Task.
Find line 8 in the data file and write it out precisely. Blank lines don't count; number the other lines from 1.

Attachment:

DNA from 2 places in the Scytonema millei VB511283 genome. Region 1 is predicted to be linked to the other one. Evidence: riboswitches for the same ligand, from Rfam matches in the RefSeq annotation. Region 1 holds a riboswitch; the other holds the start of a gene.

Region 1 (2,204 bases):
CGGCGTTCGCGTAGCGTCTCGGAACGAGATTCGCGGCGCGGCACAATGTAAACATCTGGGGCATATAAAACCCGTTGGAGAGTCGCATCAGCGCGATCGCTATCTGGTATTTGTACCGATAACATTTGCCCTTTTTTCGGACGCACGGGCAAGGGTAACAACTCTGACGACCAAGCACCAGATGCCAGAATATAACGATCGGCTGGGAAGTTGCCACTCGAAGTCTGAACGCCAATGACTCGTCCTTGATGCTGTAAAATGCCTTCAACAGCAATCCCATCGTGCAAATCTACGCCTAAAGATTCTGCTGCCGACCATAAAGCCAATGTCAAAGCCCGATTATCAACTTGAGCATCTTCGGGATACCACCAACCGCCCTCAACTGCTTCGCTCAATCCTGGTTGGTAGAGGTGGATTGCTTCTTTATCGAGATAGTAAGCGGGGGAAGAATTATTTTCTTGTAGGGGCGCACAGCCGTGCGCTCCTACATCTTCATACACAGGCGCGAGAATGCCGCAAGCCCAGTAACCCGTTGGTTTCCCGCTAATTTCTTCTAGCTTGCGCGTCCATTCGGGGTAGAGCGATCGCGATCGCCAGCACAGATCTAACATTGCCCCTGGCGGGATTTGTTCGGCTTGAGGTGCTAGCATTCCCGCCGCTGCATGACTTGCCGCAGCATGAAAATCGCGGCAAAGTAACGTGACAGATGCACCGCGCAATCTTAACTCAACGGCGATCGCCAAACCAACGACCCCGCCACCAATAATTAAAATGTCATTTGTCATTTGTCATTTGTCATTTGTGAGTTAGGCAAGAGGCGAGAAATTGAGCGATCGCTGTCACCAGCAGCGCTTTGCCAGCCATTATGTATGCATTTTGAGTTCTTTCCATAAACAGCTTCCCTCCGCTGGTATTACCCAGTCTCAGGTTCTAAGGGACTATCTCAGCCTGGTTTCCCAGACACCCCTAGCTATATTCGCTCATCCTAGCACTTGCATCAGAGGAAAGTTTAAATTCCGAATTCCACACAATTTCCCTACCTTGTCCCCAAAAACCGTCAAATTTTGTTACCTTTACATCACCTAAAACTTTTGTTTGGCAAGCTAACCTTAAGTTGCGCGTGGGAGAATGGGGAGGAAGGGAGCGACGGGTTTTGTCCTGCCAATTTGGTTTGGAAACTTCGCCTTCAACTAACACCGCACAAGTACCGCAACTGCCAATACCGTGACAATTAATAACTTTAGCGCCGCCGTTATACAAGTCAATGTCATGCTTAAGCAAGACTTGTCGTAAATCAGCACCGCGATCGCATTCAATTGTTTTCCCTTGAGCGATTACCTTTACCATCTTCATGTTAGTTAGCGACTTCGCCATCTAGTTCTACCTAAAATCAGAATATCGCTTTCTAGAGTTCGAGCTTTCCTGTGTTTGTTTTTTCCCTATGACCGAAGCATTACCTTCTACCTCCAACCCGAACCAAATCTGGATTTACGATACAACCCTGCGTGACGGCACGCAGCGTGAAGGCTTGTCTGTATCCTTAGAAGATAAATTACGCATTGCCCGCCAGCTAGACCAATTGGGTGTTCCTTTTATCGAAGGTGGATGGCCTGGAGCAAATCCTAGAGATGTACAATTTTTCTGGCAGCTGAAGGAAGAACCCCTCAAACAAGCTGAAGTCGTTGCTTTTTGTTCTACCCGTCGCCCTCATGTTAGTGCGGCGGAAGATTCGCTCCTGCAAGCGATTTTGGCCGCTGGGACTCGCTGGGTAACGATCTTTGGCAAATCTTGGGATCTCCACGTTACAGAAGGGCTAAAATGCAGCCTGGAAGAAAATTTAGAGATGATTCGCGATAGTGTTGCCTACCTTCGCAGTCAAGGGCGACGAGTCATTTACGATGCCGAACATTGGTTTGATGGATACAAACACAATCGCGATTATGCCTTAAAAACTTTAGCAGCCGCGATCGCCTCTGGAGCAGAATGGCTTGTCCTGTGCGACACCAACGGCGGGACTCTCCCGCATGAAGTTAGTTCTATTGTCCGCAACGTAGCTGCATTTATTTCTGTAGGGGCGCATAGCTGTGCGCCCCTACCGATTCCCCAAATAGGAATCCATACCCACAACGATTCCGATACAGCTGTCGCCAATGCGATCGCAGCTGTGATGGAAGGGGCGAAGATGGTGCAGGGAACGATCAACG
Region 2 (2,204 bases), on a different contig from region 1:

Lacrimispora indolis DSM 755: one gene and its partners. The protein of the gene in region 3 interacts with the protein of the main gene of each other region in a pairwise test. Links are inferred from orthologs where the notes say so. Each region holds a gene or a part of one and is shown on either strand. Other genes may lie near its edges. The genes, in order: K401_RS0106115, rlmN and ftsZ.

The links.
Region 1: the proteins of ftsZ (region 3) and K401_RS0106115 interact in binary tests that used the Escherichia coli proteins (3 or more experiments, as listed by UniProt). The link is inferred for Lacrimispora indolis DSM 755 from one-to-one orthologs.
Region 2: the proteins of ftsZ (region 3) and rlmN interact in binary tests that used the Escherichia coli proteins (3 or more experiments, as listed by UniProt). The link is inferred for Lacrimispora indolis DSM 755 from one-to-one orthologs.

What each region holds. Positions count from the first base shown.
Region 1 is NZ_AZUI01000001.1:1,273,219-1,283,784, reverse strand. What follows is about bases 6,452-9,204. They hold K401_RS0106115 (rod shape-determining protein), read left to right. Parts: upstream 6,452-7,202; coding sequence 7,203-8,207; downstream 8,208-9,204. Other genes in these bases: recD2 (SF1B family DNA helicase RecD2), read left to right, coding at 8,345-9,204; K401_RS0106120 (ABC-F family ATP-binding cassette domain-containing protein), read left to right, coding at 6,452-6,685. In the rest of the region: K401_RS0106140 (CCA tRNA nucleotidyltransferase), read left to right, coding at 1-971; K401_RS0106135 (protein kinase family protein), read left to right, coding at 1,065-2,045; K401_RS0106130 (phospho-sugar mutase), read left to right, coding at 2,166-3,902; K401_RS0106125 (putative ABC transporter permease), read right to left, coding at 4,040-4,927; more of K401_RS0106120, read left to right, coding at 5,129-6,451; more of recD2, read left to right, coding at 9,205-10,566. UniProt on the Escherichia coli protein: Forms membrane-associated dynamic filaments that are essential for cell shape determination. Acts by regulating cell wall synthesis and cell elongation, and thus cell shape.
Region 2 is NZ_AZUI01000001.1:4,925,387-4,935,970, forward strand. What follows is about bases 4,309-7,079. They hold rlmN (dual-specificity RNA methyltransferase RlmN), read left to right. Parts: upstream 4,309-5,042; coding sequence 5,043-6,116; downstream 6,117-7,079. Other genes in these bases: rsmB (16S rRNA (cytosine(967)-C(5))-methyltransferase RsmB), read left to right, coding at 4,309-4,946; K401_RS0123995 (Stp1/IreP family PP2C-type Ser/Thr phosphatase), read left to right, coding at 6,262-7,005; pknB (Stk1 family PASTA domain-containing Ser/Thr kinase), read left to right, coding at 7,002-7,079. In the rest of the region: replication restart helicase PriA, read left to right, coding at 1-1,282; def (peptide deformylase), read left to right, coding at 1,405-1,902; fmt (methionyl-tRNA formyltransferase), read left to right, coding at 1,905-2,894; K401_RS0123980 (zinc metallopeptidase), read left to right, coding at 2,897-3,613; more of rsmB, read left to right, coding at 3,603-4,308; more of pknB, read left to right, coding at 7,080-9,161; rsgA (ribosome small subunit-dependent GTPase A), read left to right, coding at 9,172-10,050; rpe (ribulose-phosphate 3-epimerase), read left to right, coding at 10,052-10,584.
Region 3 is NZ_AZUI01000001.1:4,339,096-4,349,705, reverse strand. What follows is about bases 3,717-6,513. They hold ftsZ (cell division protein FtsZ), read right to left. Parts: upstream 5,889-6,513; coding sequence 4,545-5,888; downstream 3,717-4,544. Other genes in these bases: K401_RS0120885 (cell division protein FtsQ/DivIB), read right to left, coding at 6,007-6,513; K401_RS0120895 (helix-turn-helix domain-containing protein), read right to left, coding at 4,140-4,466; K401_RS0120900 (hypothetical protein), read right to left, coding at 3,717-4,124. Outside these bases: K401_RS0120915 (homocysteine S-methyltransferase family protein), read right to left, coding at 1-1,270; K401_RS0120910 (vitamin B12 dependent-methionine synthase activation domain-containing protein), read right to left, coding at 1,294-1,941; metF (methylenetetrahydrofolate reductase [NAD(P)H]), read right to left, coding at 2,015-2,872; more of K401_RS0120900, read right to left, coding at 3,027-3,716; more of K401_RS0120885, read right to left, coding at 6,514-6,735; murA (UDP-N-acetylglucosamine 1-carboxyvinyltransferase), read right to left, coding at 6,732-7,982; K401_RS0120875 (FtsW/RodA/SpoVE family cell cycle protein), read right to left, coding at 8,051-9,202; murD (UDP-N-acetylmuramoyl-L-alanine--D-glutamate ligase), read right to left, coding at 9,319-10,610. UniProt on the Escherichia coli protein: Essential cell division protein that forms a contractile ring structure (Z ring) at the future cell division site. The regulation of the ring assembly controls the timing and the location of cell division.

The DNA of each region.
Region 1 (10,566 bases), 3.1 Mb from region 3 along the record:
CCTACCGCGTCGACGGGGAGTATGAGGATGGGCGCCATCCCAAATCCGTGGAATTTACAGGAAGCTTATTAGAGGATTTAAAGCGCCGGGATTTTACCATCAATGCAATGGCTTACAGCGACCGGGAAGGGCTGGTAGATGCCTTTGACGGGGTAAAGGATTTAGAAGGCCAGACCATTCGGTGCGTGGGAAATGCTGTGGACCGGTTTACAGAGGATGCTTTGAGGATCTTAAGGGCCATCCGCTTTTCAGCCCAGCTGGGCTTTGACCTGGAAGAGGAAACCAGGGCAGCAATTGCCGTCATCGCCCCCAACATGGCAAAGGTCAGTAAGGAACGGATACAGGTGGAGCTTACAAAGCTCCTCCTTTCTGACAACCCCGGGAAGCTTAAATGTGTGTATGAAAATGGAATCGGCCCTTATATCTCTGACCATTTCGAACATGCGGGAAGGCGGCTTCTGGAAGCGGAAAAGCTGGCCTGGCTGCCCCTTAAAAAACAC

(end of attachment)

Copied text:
Region 2: the proteins of ftsZ (region 3) and rlmN interact in binary tests that used the Escherichia coli proteins (3 or more experiments, as listed by UniProt). The link is inferred for Lacrimispora indolis DSM 755 from one-to-one orthologs.